How to Breastfeed: Can I Smoke?

How to Breastfeed: Can I Smoke?

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If you are a smoker, you may be surprised to learn that you are still recommended to breastfeed your baby. 

Beneficial Breast Milk

Mothers who can’t quit smoking should still breastfeed their baby because breast milk is uniquely designed to protect infants against illnesses. Infants who live in a smoking environment are more susceptible to certain illnesses, especially respiratory issues. The components of breast milk can help protect infants from these increased risks. 


Nicotine from cigarettes does pass into your breast milk but you can reduce the amount your baby will receive. The nicotine level in your breast milk will drop to a very low point about an hour and a half after smoking, so try to time your breastfeeding accordingly. It’s recommended that you breastfeed first and then smoke right afterwards. This can reduce your baby’s exposure to nicotine.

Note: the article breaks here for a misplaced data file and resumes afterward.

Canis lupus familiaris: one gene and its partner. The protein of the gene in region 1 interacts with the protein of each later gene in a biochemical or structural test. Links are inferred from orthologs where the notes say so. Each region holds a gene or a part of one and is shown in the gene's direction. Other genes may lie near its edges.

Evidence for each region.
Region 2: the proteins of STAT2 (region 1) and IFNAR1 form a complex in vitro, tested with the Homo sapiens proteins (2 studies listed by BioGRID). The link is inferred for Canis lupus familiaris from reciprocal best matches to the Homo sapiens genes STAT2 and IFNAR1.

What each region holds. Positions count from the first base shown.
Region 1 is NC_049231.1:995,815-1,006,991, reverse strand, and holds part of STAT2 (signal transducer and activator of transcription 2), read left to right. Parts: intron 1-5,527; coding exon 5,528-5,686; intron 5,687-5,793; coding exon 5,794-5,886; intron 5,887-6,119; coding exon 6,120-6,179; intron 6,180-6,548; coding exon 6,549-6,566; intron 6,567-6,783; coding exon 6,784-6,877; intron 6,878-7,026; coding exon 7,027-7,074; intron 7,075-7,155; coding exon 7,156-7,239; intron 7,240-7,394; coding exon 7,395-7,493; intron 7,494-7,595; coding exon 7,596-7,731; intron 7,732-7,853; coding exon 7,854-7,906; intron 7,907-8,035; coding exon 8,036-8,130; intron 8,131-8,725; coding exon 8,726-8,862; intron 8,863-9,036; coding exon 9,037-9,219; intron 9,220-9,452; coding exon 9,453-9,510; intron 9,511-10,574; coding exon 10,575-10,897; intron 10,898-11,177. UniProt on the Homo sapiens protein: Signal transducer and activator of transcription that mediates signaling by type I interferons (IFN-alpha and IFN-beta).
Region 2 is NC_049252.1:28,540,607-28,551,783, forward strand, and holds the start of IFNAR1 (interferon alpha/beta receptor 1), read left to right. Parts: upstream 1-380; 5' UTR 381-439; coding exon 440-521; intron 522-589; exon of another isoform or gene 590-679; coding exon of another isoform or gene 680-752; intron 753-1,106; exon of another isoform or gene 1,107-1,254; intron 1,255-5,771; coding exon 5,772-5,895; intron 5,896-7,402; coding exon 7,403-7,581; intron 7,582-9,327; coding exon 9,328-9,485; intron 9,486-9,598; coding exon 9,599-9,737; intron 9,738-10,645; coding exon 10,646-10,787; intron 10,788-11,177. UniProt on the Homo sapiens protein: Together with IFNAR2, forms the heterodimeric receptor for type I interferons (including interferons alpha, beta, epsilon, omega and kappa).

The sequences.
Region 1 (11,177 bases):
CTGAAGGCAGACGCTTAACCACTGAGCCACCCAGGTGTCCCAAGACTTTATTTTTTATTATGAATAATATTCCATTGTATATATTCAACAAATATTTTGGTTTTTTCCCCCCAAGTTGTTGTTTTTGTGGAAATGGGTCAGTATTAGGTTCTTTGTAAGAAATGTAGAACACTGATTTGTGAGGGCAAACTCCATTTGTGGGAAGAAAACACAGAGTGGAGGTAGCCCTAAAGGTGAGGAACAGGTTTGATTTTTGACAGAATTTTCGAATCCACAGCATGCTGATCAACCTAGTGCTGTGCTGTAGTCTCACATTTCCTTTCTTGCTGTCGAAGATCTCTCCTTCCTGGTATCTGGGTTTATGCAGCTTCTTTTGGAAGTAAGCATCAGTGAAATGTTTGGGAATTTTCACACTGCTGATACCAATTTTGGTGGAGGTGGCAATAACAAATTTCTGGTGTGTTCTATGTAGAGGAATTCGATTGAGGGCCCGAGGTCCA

Every drug you consume will be passed into your breast milk, but most of the time it is at a much lower level than your intake.

Second-Hand Smoke

If you or people in your home smoke, it’s important to prevent passing second-hand smoke to your baby. Don’t smoke around the baby and try to maintain a smoke-free environment inside your home. If you do smoke, do it outside and wear a specific jacket so that you don’t bring the smoke back into the house. 

In addition, do not share a sleeping surface with your infant. It has been shown that babies who sleep with parents who smoke have a higher risk of sudden infant death syndrome (SIDS). It’s safe to nurse your baby in the bed, but move it to a separate sleeping surface in between nursings. This will reduce the amount of second-hand smoke and lower the risk of SIDS.

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